Furthermore, my statement of no money relates to May lying about her making money available. There is no intention of this and it was cynical politics at best.

          The NHS faces great dangers once Britain falls on to WTO rules.

          1. larry

            Your qualirication is fine, but you didn’t make that clear. You will never get a different set of policies if no one argues for one.

    2. beachcomber

      Me:- “Britain went off the gold-standard in 1933 (and off the Bretton Woods gold-exchange standard in 1972”

      Correction: Should have been “1931” and “1971” respectively.

    3. RBHoughton

      There is a valid and persuasive policy that UK could adopt to preserve the country and grow its economy but it requires sacrificing the investment bankers and downgrading the high street banks. Its Richard Werner’s recipe which he outlines here to Irish students a couple of years ago:

      Basically he calls for the licensing of community banks with money-issuing powers in their area. Its a re-run of the policy behind the Birmingham Municipal Bank that the Chamberlains, father and son, got approved.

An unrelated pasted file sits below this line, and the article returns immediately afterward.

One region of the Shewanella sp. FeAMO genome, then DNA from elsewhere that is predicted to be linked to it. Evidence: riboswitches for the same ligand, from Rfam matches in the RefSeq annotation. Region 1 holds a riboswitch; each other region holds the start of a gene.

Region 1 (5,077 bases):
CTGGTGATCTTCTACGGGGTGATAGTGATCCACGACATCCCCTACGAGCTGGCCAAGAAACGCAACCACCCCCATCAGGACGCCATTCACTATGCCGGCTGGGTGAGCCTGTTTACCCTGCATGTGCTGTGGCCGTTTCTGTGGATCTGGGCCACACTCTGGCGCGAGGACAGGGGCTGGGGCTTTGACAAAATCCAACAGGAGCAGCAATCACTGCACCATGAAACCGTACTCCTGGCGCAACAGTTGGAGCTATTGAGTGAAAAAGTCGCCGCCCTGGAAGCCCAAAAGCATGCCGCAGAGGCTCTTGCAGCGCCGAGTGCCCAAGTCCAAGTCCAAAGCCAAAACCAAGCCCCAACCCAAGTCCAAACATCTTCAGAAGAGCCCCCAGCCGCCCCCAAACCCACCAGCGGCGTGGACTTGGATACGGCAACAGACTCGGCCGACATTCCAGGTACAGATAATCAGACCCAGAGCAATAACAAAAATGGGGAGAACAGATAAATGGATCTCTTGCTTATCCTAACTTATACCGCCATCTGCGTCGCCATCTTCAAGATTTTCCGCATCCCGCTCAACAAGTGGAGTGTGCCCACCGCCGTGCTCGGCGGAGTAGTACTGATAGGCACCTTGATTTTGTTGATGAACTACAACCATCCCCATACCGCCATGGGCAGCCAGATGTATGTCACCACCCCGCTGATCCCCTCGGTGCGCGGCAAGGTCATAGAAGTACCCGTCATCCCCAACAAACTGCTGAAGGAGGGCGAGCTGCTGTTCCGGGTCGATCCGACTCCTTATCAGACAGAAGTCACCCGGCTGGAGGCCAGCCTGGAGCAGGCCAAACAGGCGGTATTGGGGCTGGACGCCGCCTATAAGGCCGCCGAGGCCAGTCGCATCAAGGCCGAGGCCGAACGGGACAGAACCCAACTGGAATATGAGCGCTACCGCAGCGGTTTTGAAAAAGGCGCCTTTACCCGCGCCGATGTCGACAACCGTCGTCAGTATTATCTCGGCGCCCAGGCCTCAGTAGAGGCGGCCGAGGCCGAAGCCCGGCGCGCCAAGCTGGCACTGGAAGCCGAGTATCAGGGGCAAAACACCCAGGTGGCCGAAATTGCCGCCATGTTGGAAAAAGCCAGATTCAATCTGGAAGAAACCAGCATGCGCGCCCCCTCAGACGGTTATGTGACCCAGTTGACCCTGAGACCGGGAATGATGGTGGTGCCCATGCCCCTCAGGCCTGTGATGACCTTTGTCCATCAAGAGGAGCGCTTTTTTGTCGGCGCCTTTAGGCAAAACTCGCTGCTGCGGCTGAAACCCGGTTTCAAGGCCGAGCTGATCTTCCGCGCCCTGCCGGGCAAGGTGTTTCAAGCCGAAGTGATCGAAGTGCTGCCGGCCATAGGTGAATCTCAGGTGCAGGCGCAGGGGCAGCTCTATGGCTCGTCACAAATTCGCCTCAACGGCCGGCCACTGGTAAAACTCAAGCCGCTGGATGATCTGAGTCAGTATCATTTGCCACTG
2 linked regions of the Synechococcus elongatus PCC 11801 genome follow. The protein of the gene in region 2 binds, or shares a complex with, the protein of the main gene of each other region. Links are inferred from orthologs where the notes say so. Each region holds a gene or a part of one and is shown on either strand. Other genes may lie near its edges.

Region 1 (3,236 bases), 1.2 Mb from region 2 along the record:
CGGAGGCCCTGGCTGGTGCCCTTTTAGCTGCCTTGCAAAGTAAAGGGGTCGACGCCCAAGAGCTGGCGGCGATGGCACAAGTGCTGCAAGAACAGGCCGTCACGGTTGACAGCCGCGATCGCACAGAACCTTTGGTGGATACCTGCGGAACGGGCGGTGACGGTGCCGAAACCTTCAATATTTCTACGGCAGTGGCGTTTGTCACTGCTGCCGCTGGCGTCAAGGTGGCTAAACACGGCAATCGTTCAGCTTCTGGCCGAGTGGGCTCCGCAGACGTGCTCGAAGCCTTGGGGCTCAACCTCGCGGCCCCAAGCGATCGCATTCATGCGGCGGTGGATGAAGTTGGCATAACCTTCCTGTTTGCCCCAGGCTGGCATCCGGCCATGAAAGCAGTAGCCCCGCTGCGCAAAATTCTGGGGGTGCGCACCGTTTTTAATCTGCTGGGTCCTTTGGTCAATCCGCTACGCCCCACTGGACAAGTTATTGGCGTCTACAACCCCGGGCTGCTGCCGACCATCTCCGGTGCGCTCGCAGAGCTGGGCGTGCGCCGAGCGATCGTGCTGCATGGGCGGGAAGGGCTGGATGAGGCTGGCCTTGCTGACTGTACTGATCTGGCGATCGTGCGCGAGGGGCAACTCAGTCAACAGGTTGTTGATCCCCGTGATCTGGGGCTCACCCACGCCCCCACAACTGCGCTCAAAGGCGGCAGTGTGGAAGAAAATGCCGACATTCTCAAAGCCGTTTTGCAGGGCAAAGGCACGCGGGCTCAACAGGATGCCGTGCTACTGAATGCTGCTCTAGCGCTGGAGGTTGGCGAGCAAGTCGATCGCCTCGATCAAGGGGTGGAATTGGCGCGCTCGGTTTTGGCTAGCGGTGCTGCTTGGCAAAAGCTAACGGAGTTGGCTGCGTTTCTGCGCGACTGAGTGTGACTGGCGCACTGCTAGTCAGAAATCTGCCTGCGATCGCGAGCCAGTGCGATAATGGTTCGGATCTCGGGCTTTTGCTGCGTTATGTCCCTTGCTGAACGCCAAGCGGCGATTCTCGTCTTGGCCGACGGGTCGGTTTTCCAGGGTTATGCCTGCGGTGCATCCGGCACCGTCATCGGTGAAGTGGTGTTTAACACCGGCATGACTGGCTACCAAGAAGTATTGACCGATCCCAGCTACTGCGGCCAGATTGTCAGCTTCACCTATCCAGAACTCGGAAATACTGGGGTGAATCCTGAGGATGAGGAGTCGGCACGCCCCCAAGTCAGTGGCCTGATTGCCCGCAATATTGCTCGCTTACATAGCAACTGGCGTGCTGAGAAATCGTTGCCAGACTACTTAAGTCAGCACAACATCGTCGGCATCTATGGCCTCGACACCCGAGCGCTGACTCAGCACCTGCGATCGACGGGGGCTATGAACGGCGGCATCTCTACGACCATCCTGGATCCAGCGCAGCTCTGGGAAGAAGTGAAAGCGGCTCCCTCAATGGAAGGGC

12. beachcomber

    “The Financial Times comment section similarly contained updates on various firms moving staff out of the City, such as BB pointing out, “JPM will move 600 bankers to Luxemburg, 600 to Dublin and 1100 to Frankfurt.” These are certain to be mainly senior jobs, and law firms and accounting firms will similarly shift some staffers to service the business they do”.

    So far as the vast majority of the population outside the City are concerned, they can hardly wait to see them leave. The City (and Wall Street) as currently constituted are almost entirely parasitic in their modus operandi. If Brexit does nothing more than cut the City, and the grossly distorted (and distorting) over-inflated share of the national economy it has come to comprise down to size, that will be seen by most Brits as a “price” well worth paying (in fact not a price at all in societal terms)

    1. vlade

      be careful what you wish for. cutting city down is good. doing it vittually overnight is a disaster – loss of of 50k plus high paying loss will have significant economic impact- not just in london, but across all of the uk. especially with a govt that things books have to be balanced.